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Geographic North Pole wrap-up: French divers off the Arctic ice

Posted: May 12, 2010 01:43 pm EDT

The French Rolex divers have been picked up from the ice after a complex logistical operation involving two different planes. They have spent 45 days on the ice and made 51 dives; one as deep as 35 meters.

The Catlin ski team, who experienced a negative drift, had seven miles to go to the North Pole.

Near North Pole to Ellesmere Island (Resupplies)
Deepsea Under the Pole by Rolex team

The French divers arrived near the North Pole on March 26 and spent 45 days on the Arctic ice, skiing southwards and undertaking dives observing the fauna and flora under the ice.

After two weeks of logistical planning and hoping that the weather would clear, the team got news from the pilots and meteorologists that they would be picked up from the ice.

In a press release they described the complex logistics for the evacuation. The final strategy was to send a Twin Otter plane on Saturday 8 May to Eureka - the furthest the plane could fly from its base in Resolute Bay on its fuel reserves.

A larger DC3 plane then flew to Eureka early on the morning of Sunday 9 May to refuel the Twin Otter, which was then tasked with locating the expeditions position (at 87°53'01 N, 55°01'24 W), picking up four of the team members (with equipment) and flying them to Cape Discovery, Canada.

Once there, the plane was refueled before taking off to pick up the rest of the team.

Only when all the adventurers were in Cape Discovery they boarded the DC3 plane that flew all of them to Resolute Bay where their logistics team waited.

The team undertook 51 dives, reported Ghislain Bardout, leader of the expedition. The images that we are bringing back show a good testimony of the reality of the world that surrounded us here they are magical and surreal.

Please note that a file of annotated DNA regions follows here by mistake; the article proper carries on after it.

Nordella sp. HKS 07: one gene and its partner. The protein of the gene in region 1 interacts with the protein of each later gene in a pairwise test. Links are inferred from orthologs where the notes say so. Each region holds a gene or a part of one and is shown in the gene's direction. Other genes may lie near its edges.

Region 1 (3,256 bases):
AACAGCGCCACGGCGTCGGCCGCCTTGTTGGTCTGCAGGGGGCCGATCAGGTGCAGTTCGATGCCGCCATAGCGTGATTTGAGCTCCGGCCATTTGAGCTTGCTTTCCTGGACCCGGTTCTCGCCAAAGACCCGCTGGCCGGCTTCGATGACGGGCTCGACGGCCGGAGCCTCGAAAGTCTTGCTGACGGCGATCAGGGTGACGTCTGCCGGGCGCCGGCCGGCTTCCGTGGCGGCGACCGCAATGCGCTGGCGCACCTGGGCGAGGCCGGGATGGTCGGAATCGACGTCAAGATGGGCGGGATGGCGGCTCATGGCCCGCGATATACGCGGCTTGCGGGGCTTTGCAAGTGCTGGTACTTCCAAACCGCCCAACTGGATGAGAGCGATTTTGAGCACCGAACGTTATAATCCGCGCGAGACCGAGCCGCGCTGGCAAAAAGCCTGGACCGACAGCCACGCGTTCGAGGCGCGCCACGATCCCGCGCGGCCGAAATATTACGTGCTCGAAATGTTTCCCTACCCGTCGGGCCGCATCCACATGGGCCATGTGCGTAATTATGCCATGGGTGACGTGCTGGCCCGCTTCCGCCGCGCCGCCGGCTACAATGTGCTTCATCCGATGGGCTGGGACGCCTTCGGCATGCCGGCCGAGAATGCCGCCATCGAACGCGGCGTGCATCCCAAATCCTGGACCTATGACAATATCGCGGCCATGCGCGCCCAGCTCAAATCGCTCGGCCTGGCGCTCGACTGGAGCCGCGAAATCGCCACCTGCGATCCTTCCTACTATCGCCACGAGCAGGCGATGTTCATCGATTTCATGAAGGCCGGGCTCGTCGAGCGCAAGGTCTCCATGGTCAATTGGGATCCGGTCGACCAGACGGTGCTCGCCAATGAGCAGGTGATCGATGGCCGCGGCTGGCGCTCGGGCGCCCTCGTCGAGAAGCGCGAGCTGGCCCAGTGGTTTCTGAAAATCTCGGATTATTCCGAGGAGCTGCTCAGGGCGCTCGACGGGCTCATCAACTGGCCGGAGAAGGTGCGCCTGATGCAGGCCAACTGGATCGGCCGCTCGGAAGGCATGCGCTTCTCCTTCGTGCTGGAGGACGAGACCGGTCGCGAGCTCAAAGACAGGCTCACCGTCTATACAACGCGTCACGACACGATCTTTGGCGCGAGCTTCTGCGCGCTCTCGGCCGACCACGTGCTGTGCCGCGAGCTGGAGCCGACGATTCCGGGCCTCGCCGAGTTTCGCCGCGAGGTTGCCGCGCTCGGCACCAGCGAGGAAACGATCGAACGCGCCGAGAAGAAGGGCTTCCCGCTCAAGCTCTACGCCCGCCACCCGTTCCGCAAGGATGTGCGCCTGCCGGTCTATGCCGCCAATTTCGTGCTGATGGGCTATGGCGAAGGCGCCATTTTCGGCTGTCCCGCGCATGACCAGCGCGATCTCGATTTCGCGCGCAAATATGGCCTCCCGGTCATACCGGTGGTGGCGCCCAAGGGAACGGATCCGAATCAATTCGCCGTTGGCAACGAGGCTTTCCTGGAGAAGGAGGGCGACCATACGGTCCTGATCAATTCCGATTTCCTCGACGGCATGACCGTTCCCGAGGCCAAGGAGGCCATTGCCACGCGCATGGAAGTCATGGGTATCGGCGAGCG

The expedition collected almost 40 hours of video footage of the under-world of the polar ice cap and took over 10,000 images. The deepest that the divers went down was 35 meters, said Ghislain (he and Samuel Audrain reached that depth). This gave us a very different prospective and we discovered a new underwater life, again a little different than before. It would be very interesting to study also this world at this depth.

Partial expedition, 85°N to 90°N
Assisted (Resupplied), Unsupported
Ann Daniels, Martin Hartley, Charlie Paton

The home team reported in a newsletter, as the final week of the survey gets underway, the Catlin team is back on the polar treadmill and suffering from the negative drift that has forced them backwards by 34 nautical miles in the last two weeks. Ann said in an audio dispatch that they sometimes went backwards while skiing.

In the latest update on their website it is reported that the team was just less than seven miles from the North Pole, which they hoped to cover in one day.

The team was nearing 60 days on the ice.

Links to:
Polar Rules and Definitions
Polar Statistics
What is solo?

Near North Pole to Ellesmere Island (Resupplies)
Deepsea Under the Pole by Rolex - Ghislain Bardout (leader), Emmanuelle Périé, Alban Michon, Samuel Audrain, Benoit Poyelle Clément Infante, Vincent Berthet, Pascal Rey, Kayak, the Siberian husky and Valentine Ribadeau Dumas at base camp in Resolute Bay - France, Canada
Deepsea Under the Pole by Rolex photos

Other Arctic expeditions:
Ann Daniels (leader), Martin Hartley, Charlie Paton - Catlin Arctic Survey team, 85°N to 90°N, UK, Assisted (Resupplied), Unsupported

#Polar







The French divers exploring the magical and surreal world underneath the Arctic ice (click to enlarge)
Image by Benoit Poyelle / Deepsea Under The Pole by Rolex courtesy Benoit Poyelle / Deepsea Under The Pole by Rolex, SOURCE
(click to enlarge)
Image by Benoit Poyelle / Deepsea Under The Pole by Rolex courtesy Benoit Poyelle / Deepsea Under The Pole by Rolex, SOURCE
(click to enlarge)
Image by Benoit Poyelle / Deepsea Under The Pole by Rolex courtesy Benoit Poyelle / Deepsea Under The Pole by Rolex, SOURCE
Ann Daniels taking a break (click to enlarge)
Image by Martin Hartley / www.martinhartley.com courtesy Martin Hartley / www.martinhartley.com, SOURCE
Ann, Charlie and Martin inspecting a lone ice sculpture (click to enlarge)
Image by Martin Hartley / www.martinhartley.com courtesy Martin Hartley / www.martinhartley.com, SOURCE
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